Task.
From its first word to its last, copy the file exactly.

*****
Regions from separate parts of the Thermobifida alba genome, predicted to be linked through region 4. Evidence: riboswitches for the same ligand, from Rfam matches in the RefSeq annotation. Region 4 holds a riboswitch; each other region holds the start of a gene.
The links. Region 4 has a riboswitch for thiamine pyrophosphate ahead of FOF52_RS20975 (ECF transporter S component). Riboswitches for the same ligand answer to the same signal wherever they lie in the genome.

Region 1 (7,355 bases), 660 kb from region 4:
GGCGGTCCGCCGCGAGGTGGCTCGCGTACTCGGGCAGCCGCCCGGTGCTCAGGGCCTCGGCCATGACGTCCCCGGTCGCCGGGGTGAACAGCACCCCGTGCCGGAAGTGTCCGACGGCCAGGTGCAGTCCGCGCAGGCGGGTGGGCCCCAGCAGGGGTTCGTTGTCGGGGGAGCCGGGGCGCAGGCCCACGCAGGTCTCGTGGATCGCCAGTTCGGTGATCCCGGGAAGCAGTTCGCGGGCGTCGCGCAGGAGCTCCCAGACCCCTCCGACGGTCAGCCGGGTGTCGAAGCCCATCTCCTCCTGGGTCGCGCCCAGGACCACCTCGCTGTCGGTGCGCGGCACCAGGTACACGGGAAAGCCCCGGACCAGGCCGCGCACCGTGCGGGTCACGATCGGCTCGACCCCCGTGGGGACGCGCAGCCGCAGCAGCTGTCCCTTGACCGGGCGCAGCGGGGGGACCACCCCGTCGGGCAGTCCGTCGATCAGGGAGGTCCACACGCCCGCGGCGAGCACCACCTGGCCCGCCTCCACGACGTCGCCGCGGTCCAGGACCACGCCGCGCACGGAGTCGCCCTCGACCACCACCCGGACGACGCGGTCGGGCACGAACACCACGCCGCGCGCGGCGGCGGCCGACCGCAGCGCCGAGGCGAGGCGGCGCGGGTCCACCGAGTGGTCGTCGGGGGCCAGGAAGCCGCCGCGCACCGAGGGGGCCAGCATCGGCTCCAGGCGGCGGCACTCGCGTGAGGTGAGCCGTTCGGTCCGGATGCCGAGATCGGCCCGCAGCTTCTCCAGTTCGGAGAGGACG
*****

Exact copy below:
Regions from separate parts of the Thermobifida alba genome, predicted to be linked through region 4. Evidence: riboswitches for the same ligand, from Rfam matches in the RefSeq annotation. Region 4 holds a riboswitch; each other region holds the start of a gene.
The links. Region 4 has a riboswitch for thiamine pyrophosphate ahead of FOF52_RS20975 (ECF transporter S component). Riboswitches for the same ligand answer to the same signal wherever they lie in the genome.

Region 1 (7,355 bases), 660 kb from region 4:
GGCGGTCCGCCGCGAGGTGGCTCGCGTACTCGGGCAGCCGCCCGGTGCTCAGGGCCTCGGCCATGACGTCCCCGGTCGCCGGGGTGAACAGCACCCCGTGCCGGAAGTGTCCGACGGCCAGGTGCAGTCCGCGCAGGCGGGTGGGCCCCAGCAGGGGTTCGTTGTCGGGGGAGCCGGGGCGCAGGCCCACGCAGGTCTCGTGGATCGCCAGTTCGGTGATCCCGGGAAGCAGTTCGCGGGCGTCGCGCAGGAGCTCCCAGACCCCTCCGACGGTCAGCCGGGTGTCGAAGCCCATCTCCTCCTGGGTCGCGCCCAGGACCACCTCGCTGTCGGTGCGCGGCACCAGGTACACGGGAAAGCCCCGGACCAGGCCGCGCACCGTGCGGGTCACGATCGGCTCGACCCCCGTGGGGACGCGCAGCCGCAGCAGCTGTCCCTTGACCGGGCGCAGCGGGGGGACCACCCCGTCGGGCAGTCCGTCGATCAGGGAGGTCCACACGCCCGCGGCGAGCACCACCTGGCCCGCCTCCACGACGTCGCCGCGGTCCAGGACCACGCCGCGCACGGAGTCGCCCTCGACCACCACCCGGACGACGCGGTCGGGCACGAACACCACGCCGCGCGCGGCGGCGGCCGACCGCAGCGCCGAGGCGAGGCGGCGCGGGTCCACCGAGTGGTCGTCGGGGGCCAGGAAGCCGCCGCGCACCGAGGGGGCCAGCATCGGCTCCAGGCGGCGGCACTCGCGTGAGGTGAGCCGTTCGGTCCGGATGCCGAGATCGGCCCGCAGCTTCTCCAGTTCGGAGAGGACG